Book a stargazing safari at wyomingstargazing.org, $500 for up to 2 people, $175/person for groups of 3 to 13

National Museum of Wildlife Art

Photo Courtesy of National Museum of Wildlife Art

Most people passing through Jackson Hole do so without realizing the valley is home to the wildlife art equivalent of the Louvre, Hermitage, Metropolitan, and Prado. Included in the National Museum of Wildlife Art’s 5,000+ piece permanent collection is Auguste Rodin’s The Crying Lion—yes, the same Rodin famous for The Thinker. This piece was inspired by a visit Rodin took to Jardin des Plante (the Paris Zoo) in the company of Louis-Antoine Barye, founder of the European movement known as les animaliers (“the animal sculptors”) and also represented in the NMWA’s permanent collection alongside perhaps the most heralded animalier, Rembrandt Bugatti. “Yes, we’ve branched out significantly from Rungius and the Big Four,” says Dr. Adam Duncan Harris, the museum’s Joffa Kerr chief curator of art. “These are the very same artists you’ll find in the Louvre. They’ve been fun acquisitions and artworks that elevate wildlife art to a different level of appreciation and understanding.”

Wildlifeart.org, open 9 a.m. – 5 p.m. Tuesday – Saturday and 11 a.m. – 5 p.m. Sundays through April; May – October, open 9 a.m. – 5 p.m. daily, $15 (adults), $13 (seniors), $6 (first child), ($2) additional children

Jackson Hole Eco Tour Adventures

Photo Courtesy of Jackson Hole Eco Tour Adventures

While many local human residents leave for part of the off-season, it’s a totally different story with the valley’s wildlife. “Much of the wildlife is concentrated in the low valleys where there is little-to-no-snow and spring green-up is beginning,” says Taylor Phillips, a wildlife biologist and founder of Jackson Hole Eco Tour Adventures, which does 4- to 12-hour wildlife tours in and around Jackson Hole. “Spring is amazing in the Jackson Hole Valley. With copious amounts of snow in the high country and bluebirds signing in the valley its a great time to explore Grand Teton National Park for Wildlife.” Specifically in April, “The spectacle is strutting sage grouse,” Phillips says. And also, “If one is lucky then the first bison calves can be seen!”  

Photo Courtesy of Jackson Hole Eco Tour Adventures

During the spring off-season, bighorn sheep haven’t yet migrated out of the valley into the mountains.  Taylor Phillips, a wildlife biologist and founder of Jackson Hole Eco Tour Adventures loves taking clients to the Elk Refuge to see sheep. “The back side of Miller Butte is a great place to go for raptors and bighorn sheep,” he says. “They haven’t made their spring migration to Sheep Mountain [aka Sleeping Indian] yet.”

jhecotouradventures.com, 307/690-9533, 4-hour tours in Grand Teton National Park from $140/person, 8-hour tours from $240/person

Jay Goodrich Photo Adventure

Photo Courtesy of Jay Goodrich

“Even in the mud season, there is so much to photograph here,” says Jay Goodrich, a Jackson-based professional photographer who offers half- and full-day photo tours and whose own work appears in Outside, The Washington Post, Outdoor Photographer Magazine, Mountain Magazine, and Powder. “It’s a matter of honing your eye. There is always something compelling to shoot, you just need to find it.” Goodrich wants to teach you how to find it on a custom photo tour. “I’ll help people go beyond just holding up a camera and taking a photo of a pretty scene. I look at every photo as a design opportunity—think about lines and shape and contrast, and the differences between highlights and shadows.” If this sounds intimidating, “Some people who comes on tours only have their iPhones, so you don’t need to have much experience or expensive equipment,” Goodrich says. “Whatever you’re using to take photos, I’ll help you discover settings that will allow you to take much better photos.”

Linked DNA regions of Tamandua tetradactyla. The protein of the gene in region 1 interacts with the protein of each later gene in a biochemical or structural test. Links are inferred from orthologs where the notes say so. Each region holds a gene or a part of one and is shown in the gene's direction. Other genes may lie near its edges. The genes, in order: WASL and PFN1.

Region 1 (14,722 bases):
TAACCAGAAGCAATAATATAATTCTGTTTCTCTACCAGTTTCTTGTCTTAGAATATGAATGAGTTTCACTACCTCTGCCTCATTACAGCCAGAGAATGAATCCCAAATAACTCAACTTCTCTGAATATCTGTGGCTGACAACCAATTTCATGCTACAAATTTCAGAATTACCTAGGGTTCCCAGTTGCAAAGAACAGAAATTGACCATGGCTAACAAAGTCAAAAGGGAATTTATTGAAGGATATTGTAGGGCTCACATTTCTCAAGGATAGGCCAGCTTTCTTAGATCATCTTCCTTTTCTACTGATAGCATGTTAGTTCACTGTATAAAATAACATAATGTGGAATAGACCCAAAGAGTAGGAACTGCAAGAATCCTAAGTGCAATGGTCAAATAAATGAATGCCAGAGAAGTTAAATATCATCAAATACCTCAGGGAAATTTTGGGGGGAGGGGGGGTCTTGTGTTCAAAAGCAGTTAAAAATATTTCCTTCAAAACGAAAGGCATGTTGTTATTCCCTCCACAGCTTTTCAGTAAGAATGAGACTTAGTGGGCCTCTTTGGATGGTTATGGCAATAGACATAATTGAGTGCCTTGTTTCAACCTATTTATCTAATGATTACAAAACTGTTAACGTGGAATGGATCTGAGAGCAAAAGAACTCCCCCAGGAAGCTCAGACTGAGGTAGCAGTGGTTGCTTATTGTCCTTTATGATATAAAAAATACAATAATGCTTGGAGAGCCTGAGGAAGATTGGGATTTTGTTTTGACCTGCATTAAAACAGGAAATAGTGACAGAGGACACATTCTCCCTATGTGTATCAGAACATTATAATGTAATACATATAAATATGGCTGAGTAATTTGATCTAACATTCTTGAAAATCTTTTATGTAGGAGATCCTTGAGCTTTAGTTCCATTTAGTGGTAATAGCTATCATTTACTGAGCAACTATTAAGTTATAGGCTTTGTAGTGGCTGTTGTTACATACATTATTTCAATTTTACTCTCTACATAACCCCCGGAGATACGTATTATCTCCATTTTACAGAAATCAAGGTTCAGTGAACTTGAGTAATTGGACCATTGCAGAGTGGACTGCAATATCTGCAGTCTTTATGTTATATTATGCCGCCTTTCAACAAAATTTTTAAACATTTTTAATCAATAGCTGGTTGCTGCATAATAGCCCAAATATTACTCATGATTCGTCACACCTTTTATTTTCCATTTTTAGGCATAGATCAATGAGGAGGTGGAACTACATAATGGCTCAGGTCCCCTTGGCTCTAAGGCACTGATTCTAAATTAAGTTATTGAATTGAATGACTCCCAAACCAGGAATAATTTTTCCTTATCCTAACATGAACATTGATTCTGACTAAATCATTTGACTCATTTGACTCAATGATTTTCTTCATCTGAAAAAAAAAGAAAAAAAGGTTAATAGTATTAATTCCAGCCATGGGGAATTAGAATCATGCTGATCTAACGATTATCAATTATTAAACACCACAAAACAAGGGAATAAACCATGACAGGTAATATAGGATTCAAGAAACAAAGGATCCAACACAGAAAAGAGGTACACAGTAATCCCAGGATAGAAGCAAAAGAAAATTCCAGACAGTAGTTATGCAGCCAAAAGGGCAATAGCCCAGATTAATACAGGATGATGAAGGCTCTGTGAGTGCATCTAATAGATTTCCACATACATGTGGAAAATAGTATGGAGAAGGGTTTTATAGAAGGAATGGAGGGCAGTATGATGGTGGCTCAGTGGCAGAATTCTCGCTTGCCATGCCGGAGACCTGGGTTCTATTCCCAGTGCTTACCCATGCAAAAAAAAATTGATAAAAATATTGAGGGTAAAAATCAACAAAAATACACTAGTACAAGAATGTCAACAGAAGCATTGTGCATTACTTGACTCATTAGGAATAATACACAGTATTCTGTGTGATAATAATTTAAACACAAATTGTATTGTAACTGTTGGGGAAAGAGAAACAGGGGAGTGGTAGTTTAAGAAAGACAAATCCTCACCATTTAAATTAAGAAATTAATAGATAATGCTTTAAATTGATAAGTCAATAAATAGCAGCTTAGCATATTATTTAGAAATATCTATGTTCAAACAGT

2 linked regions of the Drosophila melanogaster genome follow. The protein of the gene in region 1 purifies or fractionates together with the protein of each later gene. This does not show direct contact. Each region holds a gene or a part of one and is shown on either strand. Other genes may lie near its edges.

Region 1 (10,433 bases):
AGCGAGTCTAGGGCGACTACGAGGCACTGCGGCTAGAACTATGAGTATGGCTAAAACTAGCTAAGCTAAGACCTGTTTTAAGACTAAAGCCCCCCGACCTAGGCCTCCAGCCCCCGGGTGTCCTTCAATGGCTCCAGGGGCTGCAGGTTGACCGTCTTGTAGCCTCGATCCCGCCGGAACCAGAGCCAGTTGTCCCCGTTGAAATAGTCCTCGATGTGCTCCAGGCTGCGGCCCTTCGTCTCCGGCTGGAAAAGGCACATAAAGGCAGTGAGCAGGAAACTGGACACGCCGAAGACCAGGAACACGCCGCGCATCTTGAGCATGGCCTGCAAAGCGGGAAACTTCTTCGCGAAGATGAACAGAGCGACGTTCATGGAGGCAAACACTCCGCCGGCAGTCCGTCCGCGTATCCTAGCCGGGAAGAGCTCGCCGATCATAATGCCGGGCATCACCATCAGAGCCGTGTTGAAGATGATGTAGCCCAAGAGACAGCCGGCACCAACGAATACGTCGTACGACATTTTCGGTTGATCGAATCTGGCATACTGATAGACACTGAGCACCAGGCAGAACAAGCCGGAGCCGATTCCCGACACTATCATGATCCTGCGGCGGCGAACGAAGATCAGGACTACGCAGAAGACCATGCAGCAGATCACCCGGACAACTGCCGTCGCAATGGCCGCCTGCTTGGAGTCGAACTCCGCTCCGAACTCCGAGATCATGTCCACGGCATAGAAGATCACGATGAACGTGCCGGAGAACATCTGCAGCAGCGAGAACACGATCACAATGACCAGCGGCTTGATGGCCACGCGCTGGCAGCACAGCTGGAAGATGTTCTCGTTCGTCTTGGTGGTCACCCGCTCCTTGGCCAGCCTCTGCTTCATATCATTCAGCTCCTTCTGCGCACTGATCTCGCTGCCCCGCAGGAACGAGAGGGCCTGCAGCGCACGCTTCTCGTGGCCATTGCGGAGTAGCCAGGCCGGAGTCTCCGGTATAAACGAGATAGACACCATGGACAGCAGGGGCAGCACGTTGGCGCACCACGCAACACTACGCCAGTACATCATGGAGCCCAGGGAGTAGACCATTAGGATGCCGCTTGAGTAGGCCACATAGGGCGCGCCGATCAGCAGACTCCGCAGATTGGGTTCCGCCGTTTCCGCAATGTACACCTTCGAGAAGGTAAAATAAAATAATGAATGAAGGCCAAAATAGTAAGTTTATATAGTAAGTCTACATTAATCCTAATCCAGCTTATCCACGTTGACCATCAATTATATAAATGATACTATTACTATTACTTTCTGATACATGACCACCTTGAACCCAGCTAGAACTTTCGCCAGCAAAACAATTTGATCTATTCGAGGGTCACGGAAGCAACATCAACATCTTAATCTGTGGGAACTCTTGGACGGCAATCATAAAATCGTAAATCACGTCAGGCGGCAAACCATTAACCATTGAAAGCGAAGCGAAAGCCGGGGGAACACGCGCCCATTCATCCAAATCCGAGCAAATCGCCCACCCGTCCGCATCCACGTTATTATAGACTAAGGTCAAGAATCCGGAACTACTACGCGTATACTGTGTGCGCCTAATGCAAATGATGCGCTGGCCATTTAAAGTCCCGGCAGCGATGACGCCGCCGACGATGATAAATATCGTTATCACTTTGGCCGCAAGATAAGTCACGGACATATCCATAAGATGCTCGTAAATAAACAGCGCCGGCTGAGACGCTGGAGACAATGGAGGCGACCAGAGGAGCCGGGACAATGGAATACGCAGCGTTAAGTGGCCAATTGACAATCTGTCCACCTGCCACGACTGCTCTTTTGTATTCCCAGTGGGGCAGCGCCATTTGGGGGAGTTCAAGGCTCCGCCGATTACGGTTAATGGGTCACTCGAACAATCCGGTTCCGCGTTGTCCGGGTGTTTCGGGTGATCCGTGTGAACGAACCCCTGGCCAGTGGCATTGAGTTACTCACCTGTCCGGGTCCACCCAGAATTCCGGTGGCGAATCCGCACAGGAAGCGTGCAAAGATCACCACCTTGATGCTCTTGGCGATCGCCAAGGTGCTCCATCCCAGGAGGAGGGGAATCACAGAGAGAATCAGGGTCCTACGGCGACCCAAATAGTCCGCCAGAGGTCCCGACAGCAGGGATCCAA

Photo Courtesy of Jay Goodrich

“The valley might be muddy and brown, but the peaks all around the valley never look that way,” says photographer Jay Goodrich. “They’ll have snow up on them that usually lasts through mud season. This is the time of year I skip the wide, vast image and instead zoom in and look for dynamic things happening up high.” Goodrich also says he likes to photograph animals in the spring. “They’re starting to migrate, so tight, detail oriented shots of bison or elk are great.” Because each of Goodrich’s half- and full-day photo tours is custom, if clients are interesting in photographing wildlife, he goes to different spots than when clients want to focus on landscapes. “I’ve had clients tell me, ‘I want to find a fox,’ while others say, ‘I want to get interesting shots of the Tetons.’ I like helping people do both.”

Book a photo safari at Jaygoodrich.com or 970/376-8883, From $450/3 people

Biking in Grand Teton National Park

Until May 1, Grand Teton National Park’s Inner Park Loop Rd. is open only to non-motorized travel. This traditional was started in 1977, by then-GTNP deputy superintendent Jack Neckels. At that time, after that park’s road crew cleared the snow from the 11-mile stretch of road between the Bradley-Taggart Lakes Trailhead and Signal Mountain Lodge that is closed to cars all winter, the road surface had to dry for several weeks before cars could drive on it (without damaging it). Neckels—who went on to become the park’s superintendent—decided that someone should be able to enjoy the road during this “drying out” time and a tradition was born.